Buyers of commercial airliners are likely to draw more financing from capital markets in 2013, as the value of jet sales rises about 9.5 percent to a record USD$104 billion, Boeing said on Tuesday.
Capital markets will account for about 14 percent of total jet financing, up from 10 percent this year, Boeing said in an annual forecast. About 95 percent of the total is divided between Boeing and Airbus.
The credit markets are filling a gap caused by diminished lending by export-credit agencies, which will finance only about 23 percent of total sales in 2013, down from 30 percent this year, the report said.
Buyers also will rely more on commercial banks, the report said.
The share of financing by commercial banks is expected to grow to 28 percent from 21 percent, with cash purchases staying steady at about 25 percent of the total.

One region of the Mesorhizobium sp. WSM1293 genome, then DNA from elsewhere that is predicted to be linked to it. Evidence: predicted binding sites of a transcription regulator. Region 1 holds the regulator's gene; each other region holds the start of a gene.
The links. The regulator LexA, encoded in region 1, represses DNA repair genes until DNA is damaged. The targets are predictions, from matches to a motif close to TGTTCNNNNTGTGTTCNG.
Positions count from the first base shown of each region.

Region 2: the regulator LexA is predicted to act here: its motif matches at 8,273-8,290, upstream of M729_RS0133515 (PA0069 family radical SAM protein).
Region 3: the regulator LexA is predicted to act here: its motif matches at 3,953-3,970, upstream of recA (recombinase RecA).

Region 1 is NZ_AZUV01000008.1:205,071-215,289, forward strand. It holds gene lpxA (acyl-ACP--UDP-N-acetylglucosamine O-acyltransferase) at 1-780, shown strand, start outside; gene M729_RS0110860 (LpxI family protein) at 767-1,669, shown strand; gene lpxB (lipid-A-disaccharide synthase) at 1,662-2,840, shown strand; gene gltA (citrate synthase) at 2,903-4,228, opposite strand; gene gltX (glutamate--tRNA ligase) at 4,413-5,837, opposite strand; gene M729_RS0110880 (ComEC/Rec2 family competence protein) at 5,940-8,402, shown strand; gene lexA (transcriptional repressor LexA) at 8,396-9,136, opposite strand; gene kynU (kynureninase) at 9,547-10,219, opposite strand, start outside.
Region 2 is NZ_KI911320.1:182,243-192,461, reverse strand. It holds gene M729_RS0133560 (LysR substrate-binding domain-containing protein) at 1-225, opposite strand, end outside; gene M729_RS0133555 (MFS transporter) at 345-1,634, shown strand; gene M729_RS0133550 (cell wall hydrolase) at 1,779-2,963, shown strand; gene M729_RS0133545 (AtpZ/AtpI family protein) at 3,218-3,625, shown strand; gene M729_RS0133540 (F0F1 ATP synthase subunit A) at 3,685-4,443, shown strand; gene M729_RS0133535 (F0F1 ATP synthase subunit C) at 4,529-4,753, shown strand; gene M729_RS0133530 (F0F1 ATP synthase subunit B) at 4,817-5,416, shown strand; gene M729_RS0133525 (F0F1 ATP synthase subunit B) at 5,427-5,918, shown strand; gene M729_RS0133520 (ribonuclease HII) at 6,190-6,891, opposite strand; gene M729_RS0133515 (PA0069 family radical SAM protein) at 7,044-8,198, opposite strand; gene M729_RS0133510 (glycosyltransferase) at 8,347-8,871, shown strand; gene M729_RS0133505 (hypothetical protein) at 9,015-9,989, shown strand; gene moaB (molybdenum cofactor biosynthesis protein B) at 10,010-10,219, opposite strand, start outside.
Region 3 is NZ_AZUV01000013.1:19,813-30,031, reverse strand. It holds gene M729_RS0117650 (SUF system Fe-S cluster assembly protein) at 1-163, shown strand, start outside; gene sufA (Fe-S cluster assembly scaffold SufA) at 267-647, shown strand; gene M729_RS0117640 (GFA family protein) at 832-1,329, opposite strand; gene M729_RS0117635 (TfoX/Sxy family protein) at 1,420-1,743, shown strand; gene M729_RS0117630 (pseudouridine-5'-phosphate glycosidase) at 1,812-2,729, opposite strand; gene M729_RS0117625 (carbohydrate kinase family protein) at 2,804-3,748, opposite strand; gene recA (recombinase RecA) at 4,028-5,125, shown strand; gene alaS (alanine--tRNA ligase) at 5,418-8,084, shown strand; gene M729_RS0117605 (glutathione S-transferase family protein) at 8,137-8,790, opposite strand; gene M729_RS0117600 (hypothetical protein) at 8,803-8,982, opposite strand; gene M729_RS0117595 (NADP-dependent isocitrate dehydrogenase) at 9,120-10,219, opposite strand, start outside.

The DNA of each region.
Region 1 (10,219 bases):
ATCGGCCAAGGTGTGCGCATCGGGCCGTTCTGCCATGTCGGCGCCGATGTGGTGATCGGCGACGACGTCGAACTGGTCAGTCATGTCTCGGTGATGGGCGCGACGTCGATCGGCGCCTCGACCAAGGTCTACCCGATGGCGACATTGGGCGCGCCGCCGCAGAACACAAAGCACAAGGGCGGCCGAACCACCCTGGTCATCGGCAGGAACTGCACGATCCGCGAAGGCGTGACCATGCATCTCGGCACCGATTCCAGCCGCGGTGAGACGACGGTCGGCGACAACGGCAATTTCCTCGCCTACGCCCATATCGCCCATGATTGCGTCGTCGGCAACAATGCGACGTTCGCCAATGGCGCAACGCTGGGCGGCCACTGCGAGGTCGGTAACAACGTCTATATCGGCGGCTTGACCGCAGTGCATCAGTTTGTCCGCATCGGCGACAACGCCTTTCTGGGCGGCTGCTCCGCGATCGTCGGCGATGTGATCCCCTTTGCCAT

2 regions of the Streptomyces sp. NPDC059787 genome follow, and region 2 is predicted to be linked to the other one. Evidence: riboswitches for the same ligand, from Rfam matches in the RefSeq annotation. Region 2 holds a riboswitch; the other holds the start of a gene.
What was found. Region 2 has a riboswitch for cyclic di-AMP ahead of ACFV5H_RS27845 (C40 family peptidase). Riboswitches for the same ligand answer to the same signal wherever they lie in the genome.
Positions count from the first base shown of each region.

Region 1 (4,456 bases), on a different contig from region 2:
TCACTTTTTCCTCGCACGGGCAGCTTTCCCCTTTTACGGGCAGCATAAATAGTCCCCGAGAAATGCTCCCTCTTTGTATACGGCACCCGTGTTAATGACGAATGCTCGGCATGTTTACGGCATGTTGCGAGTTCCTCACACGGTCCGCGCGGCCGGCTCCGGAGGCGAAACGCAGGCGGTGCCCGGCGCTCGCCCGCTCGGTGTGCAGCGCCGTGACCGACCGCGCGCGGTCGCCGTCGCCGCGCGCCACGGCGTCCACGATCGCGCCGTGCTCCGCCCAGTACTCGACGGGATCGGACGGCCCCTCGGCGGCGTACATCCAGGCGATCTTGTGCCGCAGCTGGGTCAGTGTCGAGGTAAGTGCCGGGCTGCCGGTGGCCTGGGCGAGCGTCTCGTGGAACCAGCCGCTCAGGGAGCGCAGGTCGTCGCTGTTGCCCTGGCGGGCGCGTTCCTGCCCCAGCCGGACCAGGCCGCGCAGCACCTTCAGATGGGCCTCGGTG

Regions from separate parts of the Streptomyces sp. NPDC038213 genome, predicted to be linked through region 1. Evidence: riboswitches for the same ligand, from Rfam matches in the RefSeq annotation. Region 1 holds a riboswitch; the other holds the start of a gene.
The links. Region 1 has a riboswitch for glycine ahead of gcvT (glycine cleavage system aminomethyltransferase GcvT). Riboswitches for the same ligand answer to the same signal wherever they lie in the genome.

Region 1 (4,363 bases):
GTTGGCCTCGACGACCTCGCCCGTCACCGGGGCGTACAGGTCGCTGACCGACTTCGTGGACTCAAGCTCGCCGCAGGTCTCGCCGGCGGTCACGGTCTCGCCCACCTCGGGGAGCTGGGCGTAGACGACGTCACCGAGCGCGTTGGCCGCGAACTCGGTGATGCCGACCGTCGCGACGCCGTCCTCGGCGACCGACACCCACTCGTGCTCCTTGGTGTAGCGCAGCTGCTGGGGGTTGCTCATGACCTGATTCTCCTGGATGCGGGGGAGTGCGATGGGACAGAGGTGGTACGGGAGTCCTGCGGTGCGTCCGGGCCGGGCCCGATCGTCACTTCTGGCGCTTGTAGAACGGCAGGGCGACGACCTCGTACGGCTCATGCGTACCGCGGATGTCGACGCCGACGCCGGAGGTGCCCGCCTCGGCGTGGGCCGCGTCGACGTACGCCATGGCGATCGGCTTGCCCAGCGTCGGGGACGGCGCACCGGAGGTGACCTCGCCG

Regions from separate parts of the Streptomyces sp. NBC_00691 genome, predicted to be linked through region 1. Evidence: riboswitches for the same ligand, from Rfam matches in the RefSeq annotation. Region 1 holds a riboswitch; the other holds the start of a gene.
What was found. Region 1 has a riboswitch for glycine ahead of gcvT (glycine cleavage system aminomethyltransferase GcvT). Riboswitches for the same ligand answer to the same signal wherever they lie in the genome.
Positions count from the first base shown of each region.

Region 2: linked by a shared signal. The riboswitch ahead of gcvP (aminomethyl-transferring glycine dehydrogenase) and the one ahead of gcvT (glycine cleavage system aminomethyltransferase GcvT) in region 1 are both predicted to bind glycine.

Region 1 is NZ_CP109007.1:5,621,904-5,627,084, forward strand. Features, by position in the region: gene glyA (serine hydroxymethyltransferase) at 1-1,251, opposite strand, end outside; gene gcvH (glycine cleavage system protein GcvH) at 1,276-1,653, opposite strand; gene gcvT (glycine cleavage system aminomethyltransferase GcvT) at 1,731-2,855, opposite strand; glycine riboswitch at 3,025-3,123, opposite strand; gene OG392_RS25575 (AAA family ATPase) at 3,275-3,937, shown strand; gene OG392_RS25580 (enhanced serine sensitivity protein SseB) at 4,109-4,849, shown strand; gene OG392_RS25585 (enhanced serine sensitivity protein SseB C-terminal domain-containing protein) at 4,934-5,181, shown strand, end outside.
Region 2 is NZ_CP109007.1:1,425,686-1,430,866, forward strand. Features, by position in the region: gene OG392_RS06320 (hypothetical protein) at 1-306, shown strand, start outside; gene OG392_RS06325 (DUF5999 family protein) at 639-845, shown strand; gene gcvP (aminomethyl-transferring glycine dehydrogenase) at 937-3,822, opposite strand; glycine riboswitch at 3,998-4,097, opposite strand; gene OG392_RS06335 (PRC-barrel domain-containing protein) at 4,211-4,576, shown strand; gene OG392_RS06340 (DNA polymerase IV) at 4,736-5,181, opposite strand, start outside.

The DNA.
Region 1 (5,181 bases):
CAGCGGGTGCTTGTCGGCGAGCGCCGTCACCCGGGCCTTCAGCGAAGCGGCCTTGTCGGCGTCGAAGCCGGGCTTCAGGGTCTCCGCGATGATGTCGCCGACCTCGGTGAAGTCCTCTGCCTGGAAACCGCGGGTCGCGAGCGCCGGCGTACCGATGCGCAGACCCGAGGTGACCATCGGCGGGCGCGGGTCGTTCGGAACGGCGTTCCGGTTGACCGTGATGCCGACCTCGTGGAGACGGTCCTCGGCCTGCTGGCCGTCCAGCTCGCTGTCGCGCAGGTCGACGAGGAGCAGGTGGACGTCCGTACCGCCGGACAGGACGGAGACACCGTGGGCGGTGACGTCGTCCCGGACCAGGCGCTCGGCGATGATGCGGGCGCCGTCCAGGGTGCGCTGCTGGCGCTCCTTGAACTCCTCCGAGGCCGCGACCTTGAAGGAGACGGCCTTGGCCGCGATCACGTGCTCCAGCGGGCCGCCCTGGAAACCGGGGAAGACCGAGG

"This year began amid concerns that Europe's commercial banks, a primary aircraft financing source, would pull out of the market due to the continent's economic crisis," said Kostya Zolotusky, managing director of capital markets development at Boeing Capital.
But the fears did not materialize, and Boeing expects Europe's banks will remain active in 2013 because the aircraft finance "is one of the most attractive and high-performing sectors for bank investments," Zolotusky said.
Regional commercial banks in China, Japan, Australia, the Middle East and North America also either entered or got back in to aircraft financing in 2012 and are expected to be active in 2013.
The added financing by banks and capital markets "is necessary to gradually reduce reliance on export credit as higher fees and equity requirements" required by new rules take effect, he said.